Questioning the legitimacy of cold urticaria – or any allergy, for that matter – doesn’t help, he adds. “This, ‘I don’t believe,’ and this, ‘It’s only allergies,’ are both the sort of the bane of [allergists’] existence,” Martin says, “because sometimes they really are life-threatening.”

Like all allergies, the best way to treat cold urticaria is by avoiding the allergen (in this case, the cold) ​and carrying an EpiPen when that plan fails. It’s also important for parents to make sure that teachers and chaperones know about the condition and how to use an EpiPen, Robinson says. “Children aren’t always going to be the best advocates for themselves, and often, they won’t think before they do things,” he says. ​

But while covering up in cold weather, saying no to ice packs ​ and ordering drinks with no ice can help, “it’s hard to escape cold in our society,” Martin says. Even moving to Florida wouldn’t cure Makayla’s condition, Lawrence says, since a cool breeze, an air-conditioned store or other “things you never think about” like caring for her pet rabbit outdoors​ ​could set off a reaction.

That’s why allergists often prescribe a daily antihistamine to people with cold urticaria to dull their reactions when – not if – they interact with cold. Makayla, for one, takes Zyrtec daily and Atarax during a reaction, although even high doses don’t entirely clear up the hives but do keep her throat from swelling closed​. “They’re still trying to find an underlying cause for it being so severe,” Lawrence says.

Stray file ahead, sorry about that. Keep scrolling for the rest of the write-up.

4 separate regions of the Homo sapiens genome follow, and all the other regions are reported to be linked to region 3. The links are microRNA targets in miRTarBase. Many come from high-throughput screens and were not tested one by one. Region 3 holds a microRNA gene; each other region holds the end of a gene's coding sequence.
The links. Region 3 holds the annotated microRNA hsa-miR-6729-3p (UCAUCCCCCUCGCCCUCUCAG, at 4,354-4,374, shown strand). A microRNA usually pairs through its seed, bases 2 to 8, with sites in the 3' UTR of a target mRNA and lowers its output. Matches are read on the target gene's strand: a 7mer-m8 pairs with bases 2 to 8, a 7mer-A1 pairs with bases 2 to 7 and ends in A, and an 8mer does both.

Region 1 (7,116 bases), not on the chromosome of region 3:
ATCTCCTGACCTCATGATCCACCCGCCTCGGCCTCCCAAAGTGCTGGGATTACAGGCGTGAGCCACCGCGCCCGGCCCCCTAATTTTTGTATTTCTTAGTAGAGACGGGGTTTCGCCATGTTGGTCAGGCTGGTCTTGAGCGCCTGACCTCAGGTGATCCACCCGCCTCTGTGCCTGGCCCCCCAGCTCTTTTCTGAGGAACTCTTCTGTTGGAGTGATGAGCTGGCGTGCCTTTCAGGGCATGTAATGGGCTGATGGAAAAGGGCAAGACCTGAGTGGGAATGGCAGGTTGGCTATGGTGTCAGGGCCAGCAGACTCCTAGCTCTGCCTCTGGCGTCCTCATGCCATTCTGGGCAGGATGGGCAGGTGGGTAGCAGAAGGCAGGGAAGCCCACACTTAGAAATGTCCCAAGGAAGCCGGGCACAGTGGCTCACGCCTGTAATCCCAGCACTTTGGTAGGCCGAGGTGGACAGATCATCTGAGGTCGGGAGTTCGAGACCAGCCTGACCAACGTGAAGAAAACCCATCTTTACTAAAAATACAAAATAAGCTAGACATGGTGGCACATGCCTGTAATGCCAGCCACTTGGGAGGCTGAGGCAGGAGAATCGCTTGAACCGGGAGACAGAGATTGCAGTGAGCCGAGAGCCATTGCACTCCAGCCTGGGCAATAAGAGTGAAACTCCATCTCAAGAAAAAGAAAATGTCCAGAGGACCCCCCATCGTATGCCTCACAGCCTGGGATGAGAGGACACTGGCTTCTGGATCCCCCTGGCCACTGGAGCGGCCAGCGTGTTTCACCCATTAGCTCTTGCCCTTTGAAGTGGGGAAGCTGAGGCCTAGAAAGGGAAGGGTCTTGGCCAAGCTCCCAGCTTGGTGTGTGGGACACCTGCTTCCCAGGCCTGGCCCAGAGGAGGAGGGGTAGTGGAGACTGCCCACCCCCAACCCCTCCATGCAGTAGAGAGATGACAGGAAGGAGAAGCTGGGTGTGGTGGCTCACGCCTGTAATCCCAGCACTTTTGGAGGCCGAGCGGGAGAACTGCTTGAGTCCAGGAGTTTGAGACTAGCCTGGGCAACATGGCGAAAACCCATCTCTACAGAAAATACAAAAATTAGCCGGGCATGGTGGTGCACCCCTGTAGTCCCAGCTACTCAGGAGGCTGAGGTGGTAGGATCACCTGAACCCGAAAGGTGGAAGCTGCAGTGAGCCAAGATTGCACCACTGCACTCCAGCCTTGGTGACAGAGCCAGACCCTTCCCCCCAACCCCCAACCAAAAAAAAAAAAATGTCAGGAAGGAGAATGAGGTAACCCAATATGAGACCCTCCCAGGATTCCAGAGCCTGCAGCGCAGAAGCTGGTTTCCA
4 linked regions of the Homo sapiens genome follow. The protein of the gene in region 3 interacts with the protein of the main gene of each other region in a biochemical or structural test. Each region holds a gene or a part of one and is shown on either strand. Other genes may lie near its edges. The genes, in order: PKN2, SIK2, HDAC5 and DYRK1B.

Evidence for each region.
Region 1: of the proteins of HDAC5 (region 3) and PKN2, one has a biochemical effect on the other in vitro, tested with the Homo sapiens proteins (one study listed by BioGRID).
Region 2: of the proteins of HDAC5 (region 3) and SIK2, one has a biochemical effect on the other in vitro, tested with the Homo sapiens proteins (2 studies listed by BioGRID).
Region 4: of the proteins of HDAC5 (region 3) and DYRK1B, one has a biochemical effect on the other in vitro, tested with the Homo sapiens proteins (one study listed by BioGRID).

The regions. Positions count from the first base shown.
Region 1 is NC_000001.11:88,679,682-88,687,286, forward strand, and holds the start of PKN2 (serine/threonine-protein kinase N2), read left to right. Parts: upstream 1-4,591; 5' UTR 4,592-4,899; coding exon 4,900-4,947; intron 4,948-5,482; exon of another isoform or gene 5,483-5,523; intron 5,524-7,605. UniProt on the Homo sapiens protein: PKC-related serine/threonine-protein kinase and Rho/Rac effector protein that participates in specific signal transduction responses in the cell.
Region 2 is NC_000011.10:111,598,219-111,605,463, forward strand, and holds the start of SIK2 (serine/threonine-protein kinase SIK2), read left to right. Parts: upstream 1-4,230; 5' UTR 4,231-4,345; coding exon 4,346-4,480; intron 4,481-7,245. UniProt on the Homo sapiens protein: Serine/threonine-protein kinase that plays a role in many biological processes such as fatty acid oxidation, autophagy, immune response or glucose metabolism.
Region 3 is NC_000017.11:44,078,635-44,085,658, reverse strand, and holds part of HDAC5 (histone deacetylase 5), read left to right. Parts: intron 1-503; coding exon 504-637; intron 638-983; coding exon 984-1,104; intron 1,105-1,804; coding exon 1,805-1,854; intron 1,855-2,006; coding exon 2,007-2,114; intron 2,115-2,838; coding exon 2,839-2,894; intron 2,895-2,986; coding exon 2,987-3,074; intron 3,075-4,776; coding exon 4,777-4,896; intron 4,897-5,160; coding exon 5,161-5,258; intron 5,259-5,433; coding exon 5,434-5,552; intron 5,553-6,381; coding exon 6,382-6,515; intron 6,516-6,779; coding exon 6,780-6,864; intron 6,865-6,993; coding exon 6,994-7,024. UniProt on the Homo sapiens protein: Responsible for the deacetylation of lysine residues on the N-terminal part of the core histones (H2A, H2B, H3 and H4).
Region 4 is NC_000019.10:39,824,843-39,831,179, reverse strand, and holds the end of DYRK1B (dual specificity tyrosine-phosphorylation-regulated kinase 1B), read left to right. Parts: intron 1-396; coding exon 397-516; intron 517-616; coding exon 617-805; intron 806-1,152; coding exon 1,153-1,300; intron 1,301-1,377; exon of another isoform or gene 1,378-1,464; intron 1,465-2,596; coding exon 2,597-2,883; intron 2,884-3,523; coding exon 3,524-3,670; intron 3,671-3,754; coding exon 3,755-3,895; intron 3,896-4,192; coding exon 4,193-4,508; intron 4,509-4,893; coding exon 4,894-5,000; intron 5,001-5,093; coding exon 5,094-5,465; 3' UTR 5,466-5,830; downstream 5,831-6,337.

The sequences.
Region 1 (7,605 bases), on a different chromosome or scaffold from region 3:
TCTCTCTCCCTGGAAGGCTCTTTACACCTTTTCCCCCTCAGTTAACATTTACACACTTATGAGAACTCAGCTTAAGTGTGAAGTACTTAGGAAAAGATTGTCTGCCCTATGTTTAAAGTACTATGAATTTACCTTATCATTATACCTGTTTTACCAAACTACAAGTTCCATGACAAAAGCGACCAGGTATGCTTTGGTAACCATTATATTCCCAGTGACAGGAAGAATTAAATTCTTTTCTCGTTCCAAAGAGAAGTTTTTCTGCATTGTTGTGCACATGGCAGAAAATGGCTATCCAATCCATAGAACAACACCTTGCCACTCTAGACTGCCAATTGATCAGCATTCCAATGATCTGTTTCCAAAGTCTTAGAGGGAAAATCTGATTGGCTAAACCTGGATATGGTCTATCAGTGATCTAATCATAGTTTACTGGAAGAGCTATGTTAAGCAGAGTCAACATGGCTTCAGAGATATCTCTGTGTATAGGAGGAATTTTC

Until then, there’s hope. Just take it from Eve Graves, a 50-year-old in Duluth, Minnesota, whose allergist told her she had ​a cold allergy in her teens. While the hives have since subsided, Graves has other medical conditions, including Raynaud’s disease (which causes parts of your body to go numb in response to the cold), chilblains (skin sores or bumps in reaction to cold air) and exercise-induced asthma,​ that make her particularly ill-suited for cold weather.

Still, there’s nowhere Graves would rather be than Minnesota, where she coaches trail running and Nordic skiing.​ “I love being outside in the coldest of the cold,” she says. To cope, she uses products such as Warm Skin, a lotion that holds in body heat, and Lungplus, a breathing device that converts cold air into warmer, more humid air. (After trying Lungplus, she became a representative for the company, which is based in Sweden.) She also triples up on fleece mittens, doubles up on hand and foot warmers and wears heated socks.

“Anyone can do stuff in any conditions,” Graves says, “it’s just a matter of how they adapt.”

By Anna Medaris Miller for U.S. News